Summer internships make a difference
Learning on the job
When I started planning out my summer for 2022, I had no idea I would end up at The Norwegian American newspaper as an intern. I expected to work as a counselor for Skogfjorden, the Norwegian Language Village at Concordia Language Villages (CLV) in Bemidji, Minn., so I could improve my skills in the Norwegian language. I did everything in my power to end up there: I applied, answered their additional questions, and even did an interview in Norwegian.
Alas, my potential future as a camp counselor was not in the stars, as a combination of low enrollment and a large pool of qualified applicants meant that even though I was considered qualified for the position, there was no space for me.
At this point it was already May, so I scheduled a meeting with Maren Johnson, my Norwegian professor at Luther College in Decorah, Iowa, as I was getting a little desperate to find something that I could do. Fortunately, she had something in mind: a summer internship at a newspaper.
While I was certainly grateful for the opportunity, I was a little apprehensive. Writing has never been my favorite activity in school, as I much prefer doing other kinds of assessments, instead of long essays or papers. Still, I decided to go out of my comfort zone, and I scheduled an initial meeting with Lori Ann Reinhall, editor-in-chief of The Norwegian American, shortly afterward.
Going into this internship, I expected to be doing some writing in Norwegian. I was able to read through a copy of the paper beforehand and I was especially interested in the Nyheter section. While I certainly wouldn’t be getting as much experience as if I were immersed in the language at CLV, I hoped that I would get some more experience writing longer pieces, which would prepare me for my upper-level Norwegian courses in the future.
After my initial meeting, however, I learned that The Norwegian American gets its Norwegian news content from NTB, the Norwegian News Agency, Norway’s equivalent to The Associated Press (AP) newswire. While I was a little disappointed I wouldn’t be writing directly in Norwegian, I started working on other projects right away.
One of the first things I worked on was becoming comfortable with all the tools and processes used at The Norwegian American. To do this, I helped by completing various tasks like adding users to a database or helping proofread an edition of the paper. These tasks gave me an understanding of how the paper functions and what kinds of things need to be done.
After I had been doing this for about a week, I got my first big assignment: writing a feature article for the Summer Recreation edition. Lo and behold, I would be writing about Skogfjorden, the place I hoped I would be working for the summer. While I was excited to write such a big article, I was also nervous because, in addition to writing not being my favorite, I also had no experience with the style of writing needed for an article. The type of writing I was most familiar with was academic essay writing, but those skills would be less helpful in this application.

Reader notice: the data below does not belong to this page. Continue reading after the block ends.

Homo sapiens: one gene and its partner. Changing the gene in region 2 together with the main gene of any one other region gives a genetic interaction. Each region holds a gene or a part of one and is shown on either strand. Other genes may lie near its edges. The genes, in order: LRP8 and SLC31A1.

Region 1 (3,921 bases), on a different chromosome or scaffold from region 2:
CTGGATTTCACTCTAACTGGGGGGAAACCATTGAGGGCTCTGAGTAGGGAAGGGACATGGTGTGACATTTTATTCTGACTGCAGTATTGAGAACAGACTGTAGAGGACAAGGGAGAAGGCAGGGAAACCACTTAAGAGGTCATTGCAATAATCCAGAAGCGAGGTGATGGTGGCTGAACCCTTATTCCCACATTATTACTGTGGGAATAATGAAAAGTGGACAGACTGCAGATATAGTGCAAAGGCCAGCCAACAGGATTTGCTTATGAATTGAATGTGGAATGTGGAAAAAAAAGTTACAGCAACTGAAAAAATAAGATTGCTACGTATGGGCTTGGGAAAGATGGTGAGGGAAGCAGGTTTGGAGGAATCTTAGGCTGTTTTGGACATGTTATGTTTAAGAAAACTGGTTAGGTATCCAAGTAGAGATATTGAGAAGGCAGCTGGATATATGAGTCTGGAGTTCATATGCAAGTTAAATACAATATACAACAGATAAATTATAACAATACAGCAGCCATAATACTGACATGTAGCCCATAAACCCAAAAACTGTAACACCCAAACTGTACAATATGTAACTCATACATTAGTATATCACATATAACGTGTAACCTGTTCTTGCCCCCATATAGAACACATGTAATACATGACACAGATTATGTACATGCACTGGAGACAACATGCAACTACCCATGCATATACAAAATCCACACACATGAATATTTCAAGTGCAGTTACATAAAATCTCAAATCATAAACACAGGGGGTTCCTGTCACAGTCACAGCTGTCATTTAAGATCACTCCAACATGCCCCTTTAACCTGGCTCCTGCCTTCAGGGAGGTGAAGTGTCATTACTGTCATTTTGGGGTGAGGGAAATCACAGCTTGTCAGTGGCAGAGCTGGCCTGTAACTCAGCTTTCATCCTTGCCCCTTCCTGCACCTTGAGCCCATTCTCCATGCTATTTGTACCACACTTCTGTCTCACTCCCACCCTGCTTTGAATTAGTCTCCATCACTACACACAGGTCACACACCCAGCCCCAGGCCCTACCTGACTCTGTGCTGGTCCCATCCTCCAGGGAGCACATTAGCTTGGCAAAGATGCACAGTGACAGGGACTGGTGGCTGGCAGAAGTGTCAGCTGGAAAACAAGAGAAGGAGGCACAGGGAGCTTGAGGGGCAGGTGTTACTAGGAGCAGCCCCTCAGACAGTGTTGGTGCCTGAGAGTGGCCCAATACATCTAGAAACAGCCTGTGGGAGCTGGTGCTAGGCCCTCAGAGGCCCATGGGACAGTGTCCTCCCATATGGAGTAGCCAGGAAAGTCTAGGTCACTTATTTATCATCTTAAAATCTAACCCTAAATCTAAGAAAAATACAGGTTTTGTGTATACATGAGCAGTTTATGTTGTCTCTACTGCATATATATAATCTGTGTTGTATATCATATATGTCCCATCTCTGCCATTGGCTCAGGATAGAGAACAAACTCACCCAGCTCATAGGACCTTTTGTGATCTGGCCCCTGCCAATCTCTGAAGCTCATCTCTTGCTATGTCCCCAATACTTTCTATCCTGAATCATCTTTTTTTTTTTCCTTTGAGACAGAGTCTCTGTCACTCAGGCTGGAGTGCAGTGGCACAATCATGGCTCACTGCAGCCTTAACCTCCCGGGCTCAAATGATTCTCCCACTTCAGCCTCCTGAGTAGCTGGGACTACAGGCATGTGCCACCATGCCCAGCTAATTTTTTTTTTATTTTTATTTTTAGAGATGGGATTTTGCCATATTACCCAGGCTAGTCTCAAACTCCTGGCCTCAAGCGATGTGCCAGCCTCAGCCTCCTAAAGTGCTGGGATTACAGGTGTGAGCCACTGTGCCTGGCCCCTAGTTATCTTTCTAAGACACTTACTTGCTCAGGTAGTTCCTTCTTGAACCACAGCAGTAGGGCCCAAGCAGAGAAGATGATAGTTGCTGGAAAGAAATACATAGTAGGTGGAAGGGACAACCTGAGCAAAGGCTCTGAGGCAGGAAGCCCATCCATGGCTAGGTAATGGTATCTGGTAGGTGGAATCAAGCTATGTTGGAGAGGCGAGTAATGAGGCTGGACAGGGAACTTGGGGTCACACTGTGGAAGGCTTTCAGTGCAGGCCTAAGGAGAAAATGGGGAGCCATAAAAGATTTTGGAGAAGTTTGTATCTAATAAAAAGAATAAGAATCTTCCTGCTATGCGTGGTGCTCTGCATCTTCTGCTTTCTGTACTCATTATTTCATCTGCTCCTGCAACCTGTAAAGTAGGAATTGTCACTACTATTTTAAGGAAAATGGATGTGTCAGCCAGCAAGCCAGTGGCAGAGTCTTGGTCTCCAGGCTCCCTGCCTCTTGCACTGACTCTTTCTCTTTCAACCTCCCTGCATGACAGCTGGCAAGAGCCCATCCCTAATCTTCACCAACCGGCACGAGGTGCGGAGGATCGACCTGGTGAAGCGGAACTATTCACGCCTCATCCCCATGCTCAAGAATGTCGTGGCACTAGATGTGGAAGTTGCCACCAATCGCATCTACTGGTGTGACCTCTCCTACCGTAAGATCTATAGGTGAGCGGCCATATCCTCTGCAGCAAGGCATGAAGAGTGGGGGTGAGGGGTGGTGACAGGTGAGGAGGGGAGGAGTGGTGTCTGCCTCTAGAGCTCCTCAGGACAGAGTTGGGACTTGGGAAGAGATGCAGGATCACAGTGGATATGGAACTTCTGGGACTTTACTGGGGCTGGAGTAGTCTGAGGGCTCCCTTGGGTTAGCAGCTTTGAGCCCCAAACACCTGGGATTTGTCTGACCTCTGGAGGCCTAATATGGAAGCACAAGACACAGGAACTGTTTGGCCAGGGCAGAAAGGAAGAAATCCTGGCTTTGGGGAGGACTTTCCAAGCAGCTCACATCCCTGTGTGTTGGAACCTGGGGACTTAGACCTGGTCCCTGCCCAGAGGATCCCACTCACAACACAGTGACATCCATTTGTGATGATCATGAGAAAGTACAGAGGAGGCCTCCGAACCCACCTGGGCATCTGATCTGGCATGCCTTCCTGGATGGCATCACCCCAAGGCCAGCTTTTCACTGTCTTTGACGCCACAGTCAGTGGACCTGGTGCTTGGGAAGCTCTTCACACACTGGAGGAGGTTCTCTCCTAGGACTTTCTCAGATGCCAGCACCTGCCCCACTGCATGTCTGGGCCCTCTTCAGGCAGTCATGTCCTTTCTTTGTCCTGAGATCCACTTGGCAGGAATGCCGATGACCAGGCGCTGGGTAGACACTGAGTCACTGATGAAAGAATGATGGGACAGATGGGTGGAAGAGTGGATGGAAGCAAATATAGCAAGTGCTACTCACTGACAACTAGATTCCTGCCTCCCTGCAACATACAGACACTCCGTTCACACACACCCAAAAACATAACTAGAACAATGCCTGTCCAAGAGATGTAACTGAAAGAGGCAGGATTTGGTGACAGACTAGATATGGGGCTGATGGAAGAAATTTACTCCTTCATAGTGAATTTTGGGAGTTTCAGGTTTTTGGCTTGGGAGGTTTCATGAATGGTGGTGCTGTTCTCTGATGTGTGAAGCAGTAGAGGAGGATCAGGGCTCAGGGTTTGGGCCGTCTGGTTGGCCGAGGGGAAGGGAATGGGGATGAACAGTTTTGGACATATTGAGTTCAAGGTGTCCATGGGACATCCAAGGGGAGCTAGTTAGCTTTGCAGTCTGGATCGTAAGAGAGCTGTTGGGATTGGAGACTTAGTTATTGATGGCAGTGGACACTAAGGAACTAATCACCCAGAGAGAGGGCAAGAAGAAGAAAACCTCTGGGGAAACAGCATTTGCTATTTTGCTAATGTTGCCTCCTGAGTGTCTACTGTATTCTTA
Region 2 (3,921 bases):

For this article, I ended up interviewing two people associated with Skogfjorden to learn more about the camp. I learned so much through these conversations, and I’m very grateful to have had the opportunity to write that piece. All in all, it took quite a while to write that article, but I am proud of the work that I did. I learned about the importance of creating an initial treatment or outline for an article, crafting pertinent interview questions, keeping to a set word count, securing the right photos with permissions, and adhering to a style guide. I also learned that there are many steps that go into the newspaper’s quality control process before it goes to press. Be sure to check out the July 8 edition to read my very first newspaper article!
In addition to my big story, I wrote on all sorts of other topics. I did a film review of the Netflix film Eurovision: The Story of Fire Saga, I did other feature articles like writing about Norway House’s Joe Grødahl’s run on the popular television game show Jeopardy! and I even wrote a sports story on the Richfield, Minn., girls’ soccer team’s chance to compete in the Norway Cup. So, it seems fitting to be ending with yet another type of content, an op-ed.
While I certainly did a lot of writing at this internship, I also had the opportunity to work with other parts of the business. I was introduced to different parts of the paper, so I could learn how it functions from more of a financial perspective. That’s when I started working on a project with data from the subscribers. As a data science major, this was a major highlight for me. I was able to put the knowledge I learned in class to good use and see why this field is so influential. Working with this data to see what kinds of patterns and trends stood out was one of my favorite parts of my internship, and I’m sure the experience I gained from it will be invaluable for my future.
I don’t know what exactly will be coming up next for me in life. I know that I’m going to finish my undergraduate education at Luther, but after that it gets a little more uncertain. I could see myself pursuing graduate school, maybe even in Norway, or also going straight into the workforce, if I find something compelling. What I do know is that whatever I end up doing, this internship will have helped me in many ways. Not only do I have a portfolio to use with future applications, but I also have the experience I gained working as a part of a hardworking and dedicated team. I wouldn’t expect that I will ever work for a newspaper again, but … never say never, right?
This article originally appeared in the September 2, 2022, issue of The Norwegian American. To subscribe, visit SUBSCRIBE or call us at (206) 784-4617.